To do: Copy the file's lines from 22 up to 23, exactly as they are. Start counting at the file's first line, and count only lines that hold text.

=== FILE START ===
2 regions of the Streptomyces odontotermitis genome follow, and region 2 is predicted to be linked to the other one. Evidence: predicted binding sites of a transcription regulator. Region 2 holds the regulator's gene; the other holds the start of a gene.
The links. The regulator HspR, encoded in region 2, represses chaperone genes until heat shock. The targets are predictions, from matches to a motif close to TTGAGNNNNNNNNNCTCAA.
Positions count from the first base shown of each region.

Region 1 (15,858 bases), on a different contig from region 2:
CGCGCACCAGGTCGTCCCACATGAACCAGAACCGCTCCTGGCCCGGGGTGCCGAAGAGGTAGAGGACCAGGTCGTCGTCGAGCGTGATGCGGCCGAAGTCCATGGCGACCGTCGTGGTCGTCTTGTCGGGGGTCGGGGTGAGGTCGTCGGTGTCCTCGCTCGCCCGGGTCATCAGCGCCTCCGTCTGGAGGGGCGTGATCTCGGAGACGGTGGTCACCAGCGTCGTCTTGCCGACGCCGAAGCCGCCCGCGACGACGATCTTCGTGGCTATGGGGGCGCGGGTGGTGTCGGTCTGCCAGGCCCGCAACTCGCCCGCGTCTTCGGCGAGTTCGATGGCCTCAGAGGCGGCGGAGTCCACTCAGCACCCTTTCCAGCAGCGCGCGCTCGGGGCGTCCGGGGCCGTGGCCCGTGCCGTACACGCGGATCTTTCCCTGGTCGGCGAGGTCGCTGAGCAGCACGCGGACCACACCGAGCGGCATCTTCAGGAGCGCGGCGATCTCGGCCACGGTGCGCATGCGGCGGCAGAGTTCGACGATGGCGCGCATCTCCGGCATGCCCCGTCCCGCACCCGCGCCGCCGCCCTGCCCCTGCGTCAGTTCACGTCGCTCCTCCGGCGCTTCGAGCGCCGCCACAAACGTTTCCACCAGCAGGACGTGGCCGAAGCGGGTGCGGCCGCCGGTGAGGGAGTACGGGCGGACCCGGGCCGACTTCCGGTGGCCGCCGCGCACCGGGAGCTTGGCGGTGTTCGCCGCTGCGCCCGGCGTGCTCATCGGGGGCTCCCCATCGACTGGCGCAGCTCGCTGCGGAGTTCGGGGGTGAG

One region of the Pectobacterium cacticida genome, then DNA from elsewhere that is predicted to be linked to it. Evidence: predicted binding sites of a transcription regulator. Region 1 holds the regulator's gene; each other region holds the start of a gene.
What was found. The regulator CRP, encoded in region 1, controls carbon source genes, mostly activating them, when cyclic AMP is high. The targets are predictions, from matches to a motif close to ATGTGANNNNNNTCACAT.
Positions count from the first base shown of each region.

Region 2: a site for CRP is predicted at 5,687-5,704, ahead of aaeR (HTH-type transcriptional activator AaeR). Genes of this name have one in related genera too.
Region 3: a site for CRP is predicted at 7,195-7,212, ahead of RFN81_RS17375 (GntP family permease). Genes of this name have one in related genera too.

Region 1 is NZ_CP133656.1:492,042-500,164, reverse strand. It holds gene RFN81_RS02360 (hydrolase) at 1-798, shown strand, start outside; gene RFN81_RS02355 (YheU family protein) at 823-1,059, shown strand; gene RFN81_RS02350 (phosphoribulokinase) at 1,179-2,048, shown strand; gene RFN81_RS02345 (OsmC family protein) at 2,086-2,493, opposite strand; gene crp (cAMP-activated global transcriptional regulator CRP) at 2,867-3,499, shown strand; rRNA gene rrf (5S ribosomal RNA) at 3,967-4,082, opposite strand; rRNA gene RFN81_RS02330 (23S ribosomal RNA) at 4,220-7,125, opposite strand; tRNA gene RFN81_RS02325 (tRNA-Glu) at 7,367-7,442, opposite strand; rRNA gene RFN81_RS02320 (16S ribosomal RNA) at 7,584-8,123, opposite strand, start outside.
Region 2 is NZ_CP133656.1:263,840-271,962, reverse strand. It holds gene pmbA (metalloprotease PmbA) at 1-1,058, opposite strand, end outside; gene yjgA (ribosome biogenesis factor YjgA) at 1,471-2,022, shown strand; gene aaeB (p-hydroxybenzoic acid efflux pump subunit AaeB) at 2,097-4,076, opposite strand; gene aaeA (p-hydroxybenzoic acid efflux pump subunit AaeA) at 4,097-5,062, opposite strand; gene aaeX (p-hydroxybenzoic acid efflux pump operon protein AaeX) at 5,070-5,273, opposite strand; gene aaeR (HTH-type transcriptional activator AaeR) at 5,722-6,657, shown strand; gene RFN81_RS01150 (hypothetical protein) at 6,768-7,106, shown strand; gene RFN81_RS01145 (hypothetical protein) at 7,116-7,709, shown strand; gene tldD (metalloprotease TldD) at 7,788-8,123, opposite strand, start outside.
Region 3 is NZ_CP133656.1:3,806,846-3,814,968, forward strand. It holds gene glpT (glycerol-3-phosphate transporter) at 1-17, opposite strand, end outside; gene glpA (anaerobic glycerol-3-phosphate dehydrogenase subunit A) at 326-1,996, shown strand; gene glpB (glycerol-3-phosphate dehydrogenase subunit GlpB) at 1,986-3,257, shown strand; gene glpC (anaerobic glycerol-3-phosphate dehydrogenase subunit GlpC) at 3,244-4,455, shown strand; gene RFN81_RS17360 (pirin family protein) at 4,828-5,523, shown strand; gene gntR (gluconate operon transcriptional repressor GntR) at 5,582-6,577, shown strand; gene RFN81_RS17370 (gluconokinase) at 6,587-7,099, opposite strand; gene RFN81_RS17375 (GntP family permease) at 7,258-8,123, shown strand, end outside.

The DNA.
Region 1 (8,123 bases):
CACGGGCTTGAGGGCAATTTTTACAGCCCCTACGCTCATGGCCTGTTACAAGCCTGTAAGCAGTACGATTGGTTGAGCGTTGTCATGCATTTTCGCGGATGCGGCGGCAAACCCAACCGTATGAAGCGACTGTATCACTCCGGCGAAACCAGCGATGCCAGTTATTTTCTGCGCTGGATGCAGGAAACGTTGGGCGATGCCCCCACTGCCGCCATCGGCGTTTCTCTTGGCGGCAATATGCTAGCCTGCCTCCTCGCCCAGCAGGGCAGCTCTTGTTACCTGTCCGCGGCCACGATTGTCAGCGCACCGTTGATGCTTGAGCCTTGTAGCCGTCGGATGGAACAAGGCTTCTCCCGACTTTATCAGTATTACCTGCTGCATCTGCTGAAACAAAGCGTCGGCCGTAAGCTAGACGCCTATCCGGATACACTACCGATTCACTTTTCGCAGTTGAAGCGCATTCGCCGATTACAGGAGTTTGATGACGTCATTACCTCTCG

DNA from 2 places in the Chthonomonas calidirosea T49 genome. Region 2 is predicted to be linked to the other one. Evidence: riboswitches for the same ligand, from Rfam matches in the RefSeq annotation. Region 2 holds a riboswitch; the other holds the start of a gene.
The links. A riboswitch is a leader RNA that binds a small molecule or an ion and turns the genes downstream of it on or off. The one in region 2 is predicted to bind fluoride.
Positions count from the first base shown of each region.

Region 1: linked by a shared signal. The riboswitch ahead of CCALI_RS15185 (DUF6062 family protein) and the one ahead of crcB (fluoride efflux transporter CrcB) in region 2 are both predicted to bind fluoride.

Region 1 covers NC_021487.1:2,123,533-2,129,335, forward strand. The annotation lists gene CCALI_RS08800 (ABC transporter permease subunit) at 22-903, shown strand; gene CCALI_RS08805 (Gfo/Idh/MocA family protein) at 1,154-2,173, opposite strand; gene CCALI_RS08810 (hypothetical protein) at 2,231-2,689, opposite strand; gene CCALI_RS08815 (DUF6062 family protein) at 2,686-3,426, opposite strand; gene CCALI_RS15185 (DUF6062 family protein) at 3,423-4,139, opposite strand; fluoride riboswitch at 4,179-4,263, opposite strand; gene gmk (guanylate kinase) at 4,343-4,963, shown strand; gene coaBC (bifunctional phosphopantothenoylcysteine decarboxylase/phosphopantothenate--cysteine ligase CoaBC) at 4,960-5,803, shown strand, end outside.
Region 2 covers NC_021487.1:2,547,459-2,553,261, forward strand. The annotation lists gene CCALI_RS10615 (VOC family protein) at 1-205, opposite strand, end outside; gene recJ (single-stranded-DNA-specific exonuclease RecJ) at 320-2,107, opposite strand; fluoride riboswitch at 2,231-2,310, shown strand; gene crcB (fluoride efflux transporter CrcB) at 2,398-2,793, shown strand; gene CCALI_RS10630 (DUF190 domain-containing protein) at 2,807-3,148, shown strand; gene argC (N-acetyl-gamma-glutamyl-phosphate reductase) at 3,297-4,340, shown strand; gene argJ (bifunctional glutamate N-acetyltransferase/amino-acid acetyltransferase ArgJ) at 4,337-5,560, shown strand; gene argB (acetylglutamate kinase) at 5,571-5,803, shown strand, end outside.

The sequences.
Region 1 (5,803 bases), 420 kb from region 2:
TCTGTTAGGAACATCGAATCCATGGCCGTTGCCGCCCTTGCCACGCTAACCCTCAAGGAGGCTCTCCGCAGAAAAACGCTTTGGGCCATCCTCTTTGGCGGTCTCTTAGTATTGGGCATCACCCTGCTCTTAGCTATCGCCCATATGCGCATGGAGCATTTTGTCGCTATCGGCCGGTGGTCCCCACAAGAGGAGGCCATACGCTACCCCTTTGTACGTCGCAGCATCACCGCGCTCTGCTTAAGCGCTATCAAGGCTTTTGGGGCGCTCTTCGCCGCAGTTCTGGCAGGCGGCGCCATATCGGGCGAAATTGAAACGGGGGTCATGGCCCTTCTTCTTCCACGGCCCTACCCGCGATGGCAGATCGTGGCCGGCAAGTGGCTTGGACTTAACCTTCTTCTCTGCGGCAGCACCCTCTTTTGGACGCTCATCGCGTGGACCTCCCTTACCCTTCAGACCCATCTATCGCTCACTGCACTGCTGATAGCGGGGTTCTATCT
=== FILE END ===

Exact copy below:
Region 2 covers NC_021487.1:2,547,459-2,553,261, forward strand. The annotation lists gene CCALI_RS10615 (VOC family protein) at 1-205, opposite strand, end outside; gene recJ (single-stranded-DNA-specific exonuclease RecJ) at 320-2,107, opposite strand; fluoride riboswitch at 2,231-2,310, shown strand; gene crcB (fluoride efflux transporter CrcB) at 2,398-2,793, shown strand; gene CCALI_RS10630 (DUF190 domain-containing protein) at 2,807-3,148, shown strand; gene argC (N-acetyl-gamma-glutamyl-phosphate reductase) at 3,297-4,340, shown strand; gene argJ (bifunctional glutamate N-acetyltransferase/amino-acid acetyltransferase ArgJ) at 4,337-5,560, shown strand; gene argB (acetylglutamate kinase) at 5,571-5,803, shown strand, end outside.

The sequences.